10. The method of claim 5, wherein the generating step further includes the step of:
slowly slowing down the vehicle to a full stop.
11. The method of claim 5, wherein the generating step further includes the step of:
remotely transmitting the alarm signal to a third party located at a different location than the driver.
12. The method of claim 5, further comprising the step of:
providing the vehicle be selected from one of: a cab, a bus and a truck; and
providing a dispatched at the different location.
13. The method of claim 5, further comprising the step of:
providing the vehicle be a plane; and
providing a control tower as the different location.
14. The method of claim 5, further comprising the step of:
providing the vehicle be a watercraft; and
providing a harbor master at the different location.
15. The method of claim 5, further comprising the step of:
providing the vehicle be a train; and
providing a station master at the different location.
16. The method of claim 5, further comprising the step of:
detecting at least one of driver fatigue, driver lack of sleep, driver alcohol intoxication, and driver drug intoxication.
17. The method of claim 5, further comprising the steps of:
inializing to find a face of the driver;
grabbing a frame;
tracking the head of the driver;
measuring the rotation and the nodding of the driver;
detecting the eye blinking and the eye closures of the driver;
detecting the yawning of the driver.
18. A vigilance monitoring system, comprising:
means for detecting up and down head nodding, and left to right head rotation of a person to be monitored, the detecting means including a means for determining the left to right head rotation and the up and down nodding from examining approximately 10 frames from approximately 20 frames;
means for detecting eye blinkings and complete eye closures of the person;
means for detecting yawning of the person; and
means for simultaneously monitoring the up and down head nodding and the head rotation detecting means, the eye blinking and the closure detecting means and the yawning detecting means within one computer.
19. The vigilance monitoring system of claim 18, further comprising:
a single camera for receiving visual images for the head rotation detecting means, the eye closure detecting means and the yawning detecting means.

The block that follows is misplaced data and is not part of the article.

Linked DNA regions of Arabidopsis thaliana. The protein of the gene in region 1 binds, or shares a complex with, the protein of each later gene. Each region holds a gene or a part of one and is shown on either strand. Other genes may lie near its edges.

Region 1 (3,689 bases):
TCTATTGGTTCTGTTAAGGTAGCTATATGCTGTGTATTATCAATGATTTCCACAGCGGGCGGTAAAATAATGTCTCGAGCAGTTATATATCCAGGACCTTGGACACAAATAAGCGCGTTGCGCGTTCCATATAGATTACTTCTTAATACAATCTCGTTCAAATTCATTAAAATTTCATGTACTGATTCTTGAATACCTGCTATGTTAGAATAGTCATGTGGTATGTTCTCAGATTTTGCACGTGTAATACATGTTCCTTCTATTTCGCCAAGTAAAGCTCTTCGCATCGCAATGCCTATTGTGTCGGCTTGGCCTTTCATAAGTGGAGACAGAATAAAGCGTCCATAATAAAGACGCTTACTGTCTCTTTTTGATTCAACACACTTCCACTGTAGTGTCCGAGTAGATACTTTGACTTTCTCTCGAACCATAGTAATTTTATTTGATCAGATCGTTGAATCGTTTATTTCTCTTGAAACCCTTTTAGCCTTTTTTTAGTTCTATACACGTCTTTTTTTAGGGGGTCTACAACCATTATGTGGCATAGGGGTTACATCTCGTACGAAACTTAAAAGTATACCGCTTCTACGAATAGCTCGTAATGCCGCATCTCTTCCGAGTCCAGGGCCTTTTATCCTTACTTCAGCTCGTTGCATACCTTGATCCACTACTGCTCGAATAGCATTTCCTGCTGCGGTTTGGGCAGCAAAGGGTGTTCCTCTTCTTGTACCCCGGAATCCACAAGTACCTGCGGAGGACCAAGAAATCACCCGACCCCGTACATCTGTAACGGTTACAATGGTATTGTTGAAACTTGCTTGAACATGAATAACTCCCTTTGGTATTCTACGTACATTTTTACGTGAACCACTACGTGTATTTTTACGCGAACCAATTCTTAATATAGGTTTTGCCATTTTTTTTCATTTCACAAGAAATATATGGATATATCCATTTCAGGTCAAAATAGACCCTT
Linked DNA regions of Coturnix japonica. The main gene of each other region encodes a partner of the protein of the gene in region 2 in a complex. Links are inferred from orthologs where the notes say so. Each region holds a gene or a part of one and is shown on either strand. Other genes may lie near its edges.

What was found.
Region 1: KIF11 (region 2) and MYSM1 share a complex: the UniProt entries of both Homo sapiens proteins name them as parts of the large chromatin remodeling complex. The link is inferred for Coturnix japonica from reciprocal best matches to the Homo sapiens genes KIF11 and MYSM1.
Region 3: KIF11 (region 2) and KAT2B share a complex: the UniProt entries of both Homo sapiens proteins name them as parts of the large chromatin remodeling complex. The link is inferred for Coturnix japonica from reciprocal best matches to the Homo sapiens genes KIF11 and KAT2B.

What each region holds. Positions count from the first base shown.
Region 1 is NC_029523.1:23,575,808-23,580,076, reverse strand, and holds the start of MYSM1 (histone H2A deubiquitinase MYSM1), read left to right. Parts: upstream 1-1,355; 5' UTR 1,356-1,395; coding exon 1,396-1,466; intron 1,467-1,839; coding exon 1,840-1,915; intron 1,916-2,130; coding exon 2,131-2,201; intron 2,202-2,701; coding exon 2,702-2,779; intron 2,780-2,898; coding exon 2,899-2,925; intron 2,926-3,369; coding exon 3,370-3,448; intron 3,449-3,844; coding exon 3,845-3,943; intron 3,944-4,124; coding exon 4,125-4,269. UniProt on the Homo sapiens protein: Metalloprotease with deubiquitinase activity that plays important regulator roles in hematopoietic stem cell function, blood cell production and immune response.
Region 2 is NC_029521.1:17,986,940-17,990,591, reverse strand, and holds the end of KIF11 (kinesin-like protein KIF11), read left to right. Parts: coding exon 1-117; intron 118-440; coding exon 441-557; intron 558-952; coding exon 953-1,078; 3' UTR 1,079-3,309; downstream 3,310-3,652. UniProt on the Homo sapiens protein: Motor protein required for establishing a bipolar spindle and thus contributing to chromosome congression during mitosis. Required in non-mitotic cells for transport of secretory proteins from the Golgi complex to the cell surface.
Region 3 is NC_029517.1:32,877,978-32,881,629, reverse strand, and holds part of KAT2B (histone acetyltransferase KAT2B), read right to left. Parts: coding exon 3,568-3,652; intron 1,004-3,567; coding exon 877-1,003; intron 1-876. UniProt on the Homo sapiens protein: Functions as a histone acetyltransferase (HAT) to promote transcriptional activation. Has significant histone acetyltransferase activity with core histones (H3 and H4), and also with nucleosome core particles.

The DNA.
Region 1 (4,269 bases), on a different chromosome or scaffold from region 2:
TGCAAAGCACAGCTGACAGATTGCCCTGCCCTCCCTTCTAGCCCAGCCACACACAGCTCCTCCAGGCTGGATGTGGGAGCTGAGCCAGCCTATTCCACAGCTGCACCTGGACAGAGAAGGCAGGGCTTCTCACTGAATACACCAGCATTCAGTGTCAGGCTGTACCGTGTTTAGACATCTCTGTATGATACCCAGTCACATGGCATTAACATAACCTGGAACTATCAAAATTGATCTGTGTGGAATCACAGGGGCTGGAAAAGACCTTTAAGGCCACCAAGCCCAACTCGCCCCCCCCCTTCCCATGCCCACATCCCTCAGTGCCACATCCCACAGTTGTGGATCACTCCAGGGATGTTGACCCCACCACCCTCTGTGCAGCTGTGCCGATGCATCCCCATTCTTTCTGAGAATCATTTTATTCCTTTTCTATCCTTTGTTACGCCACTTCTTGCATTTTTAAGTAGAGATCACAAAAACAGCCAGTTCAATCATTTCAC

20. The vigilance monitoring system of claim 18, wherein the person is a driver in a vehicle.
21. The vigilance monitoring system of claim 18 wherein the person is a pilot in a plane.
22. The vigilance monitoring system of claim 18, wherein the person is a skipper in a watercraft.
23. The vigilance monitoring system of claim 18, wherein the person is a driver of a truck.
24. The vigilance monitoring system of claim 18, wherein the person is an operator of heavy stationary equipment.
25. The vigilance monitoring system of claim 18, wherein the person is a student attending a class.
26. The vigilance monitoring system of claim 18, wherein the person is an employee at a workstation.
27. The vigilance monitoring system of claim 18, wherein the person is an employee being trained.
28. The vigilance monitoring system of claim 18, further comprising:
means for outputting an alarm signal when a selected threshold is reached from at least one of: the head nodding and the rotation detecting means, the yawning detecting means and the eye blinking and the eye closure detection means.
29. The vigilance monitoring system of claim 18, further comprising:
means for monitoring the person during both night time conditions.
30. The system of claim 18, wherein the monitoring means includes:
inializing means to find face of the driver;
grabbing means to grab a frame;
tracking means to track head of the driver;
measuring means to measure rotation and nodding of the driver;
detecting means to detect eye blinking and eye closures of the driver;
yawing means to detect yawning of the driver.
31. A method of monitoring attention vigilance, comprising the steps of:
detecting head nodding and head rotation of a person to be monitored;
determining left to right rotation and up and down nodding from examining approximately 10 frames from approximately 20 frames;
detecting eye blinking and eye closures of the person;
detecting yawning of the person; and
simultaneously monitoring the head nodding and the head rotation, the eye blinking and eye closures and the yawning within one computer.
32. The method of claim 31, further comprising the step of:
detecting the nodding and the head rotation, the eye blinking and the closures and the yawning with a single camera.
33. The method of claim 31, further comprising the step of:
monitoring the person with identical equipment during day and night time conditions.
34. The method of claim 31, further comprising the step of:
detecting attention vigilance of a driver of a vehicle.
35. The method of claim 31, further comprising the step of: